Diagnosing Rejection Letters
Thanks, but no thanks. Sigh. Rejection letters stink, no matter how they’re worded. Did you know, though, that the words really do matter? What the editor says in the rejection letter makes all the difference in the world.
If you’re attempting to get published in print media, rejection letters are much more common. Even if you’re applying for online jobs, though, most clients will send an email that tells you they’re going with another writer.
Typically, rejection letters fall into three basic formats:
1. The Form Letter
2. The Short Note
3. The Personalized Rejection
Form letters are basic rejection letters that are sent to 99% of writers. It may include you name, but there’s nothing to indicate that anyone ever read your submission or application for the job. They could have sent that letter to 100 other writers, 1000 other writers, maybe even 10,000 other writers. When you get a form letter, don’t be discouraged. It just means that you weren’t on the right track or that you applied for the job after they already hired someone. It doesn’t mean you can’t sell your piece elsewhere or get a job with another client.
Sometimes, editors will send a short note. This could be its own letter, or it might be scribbled in the margin of form letter (or the the case of an email, it will be a tacked-on sentence or two at the beginning or end of what looks otherwise like a form letter). Either way, read the note carefully. Someone without much time on his or her hands actually took the time to talk to you!
For print, it could mean one of three things (usually):
1. Your writing style is what they want, but the topic was off-base.
2. They published something similar recently.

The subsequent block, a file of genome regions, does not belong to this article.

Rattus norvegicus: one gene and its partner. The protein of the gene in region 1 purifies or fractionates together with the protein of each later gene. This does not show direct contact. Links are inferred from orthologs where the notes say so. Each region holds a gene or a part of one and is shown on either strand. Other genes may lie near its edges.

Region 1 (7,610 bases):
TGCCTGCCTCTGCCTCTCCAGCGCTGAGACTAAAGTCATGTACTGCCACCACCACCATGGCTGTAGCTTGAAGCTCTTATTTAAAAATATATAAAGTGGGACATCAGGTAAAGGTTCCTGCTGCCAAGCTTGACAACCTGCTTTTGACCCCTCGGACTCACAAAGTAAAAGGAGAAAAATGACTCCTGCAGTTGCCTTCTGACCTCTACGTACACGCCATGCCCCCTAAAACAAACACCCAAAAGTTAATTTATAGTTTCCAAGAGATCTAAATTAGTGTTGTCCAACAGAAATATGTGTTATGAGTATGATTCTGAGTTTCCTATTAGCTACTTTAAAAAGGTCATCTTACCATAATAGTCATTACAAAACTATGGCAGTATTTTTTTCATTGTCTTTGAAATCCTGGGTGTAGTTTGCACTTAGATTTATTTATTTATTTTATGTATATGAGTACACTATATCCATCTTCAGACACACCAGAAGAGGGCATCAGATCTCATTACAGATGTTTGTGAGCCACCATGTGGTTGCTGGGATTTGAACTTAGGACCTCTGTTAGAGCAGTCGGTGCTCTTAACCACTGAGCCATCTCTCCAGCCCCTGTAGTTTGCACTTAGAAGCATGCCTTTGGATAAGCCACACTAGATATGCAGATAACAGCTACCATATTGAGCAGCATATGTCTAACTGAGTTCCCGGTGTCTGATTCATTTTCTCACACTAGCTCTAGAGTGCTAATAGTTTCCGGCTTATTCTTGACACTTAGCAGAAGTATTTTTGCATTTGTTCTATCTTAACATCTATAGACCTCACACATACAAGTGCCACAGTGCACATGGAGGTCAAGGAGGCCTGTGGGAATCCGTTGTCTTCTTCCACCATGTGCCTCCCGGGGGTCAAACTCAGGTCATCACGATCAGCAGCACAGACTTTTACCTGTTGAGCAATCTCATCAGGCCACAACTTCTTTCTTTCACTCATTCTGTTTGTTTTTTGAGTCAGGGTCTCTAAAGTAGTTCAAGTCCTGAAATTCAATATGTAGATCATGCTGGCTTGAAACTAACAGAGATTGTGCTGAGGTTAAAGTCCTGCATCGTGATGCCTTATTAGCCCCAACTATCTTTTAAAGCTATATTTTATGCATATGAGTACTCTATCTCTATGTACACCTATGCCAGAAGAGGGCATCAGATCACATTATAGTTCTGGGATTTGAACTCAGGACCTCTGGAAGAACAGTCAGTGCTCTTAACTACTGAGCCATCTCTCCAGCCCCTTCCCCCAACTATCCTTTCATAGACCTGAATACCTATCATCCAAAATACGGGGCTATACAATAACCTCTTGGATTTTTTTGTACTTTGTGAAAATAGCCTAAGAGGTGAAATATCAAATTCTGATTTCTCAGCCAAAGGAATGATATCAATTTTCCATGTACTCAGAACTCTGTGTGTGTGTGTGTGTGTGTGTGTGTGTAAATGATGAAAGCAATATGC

3. You have a great topic idea, but your writing style isn’t what they need.
For freelancing clients online, it could mean:
1. It was a tough decision between you and other applicants.
2. You applied after they already hired someone.
3. You have the right writing style, but no experience in the topic.
4. You have experience in the topic, but your samples didn’t have the right writing style.
When this happens, definitely submit again in the future if you write something new for the publication or see that they have another job opening for a writer – and make reference to your past submission. Thank the person for their note to you. It reminds them that you were a step above the “form rejection” crowd in the past.
Lastly, you might get a personalized letter. When that happens, be excited; it’s almost as good as getting accepted! It means that you were really close to the mark, and usually a editor wants to read more of your work, in the case of print. Pay close attention to what he or she has to say and submit again, as quickly as possible, paying close attention to the tips you were given. You got an “almost” – and that’s a good thing.
Remember, sometimes you have to read between the lines. In college, I took a class where we submitted articles to four publications over the course of a semester. As the rejection letters rolled in (along with a few acceptance letters), we sat around a table and decoded the messages. Editors aren’t always the best at coming out and giving you specific tips.
The same is true of emails when you aren’t hired for a job. If the client sends a long, personal email, that’s a good sign. As someone who has hired writers in the past, I can tell you that sometimes there are two people who are equally strong and hiring comes down to a game of eanie meanie minie mo. If that’s the case, you should email the client back after about 6 weeks and remind that that you’re available in case the previous writer didn’t work out or they have new projects opening up.
The most important point to keep in mind, though, is that rejection only makes your writing stronger. Don’t get too down on yourself when you don’t get published. Even if you collect 100 rejections letters, at least you’re getting closer with each submission to that “yes.”
A version of this post, written by me, was first published on b5media’s Bizzia website. It is reposted here with permission.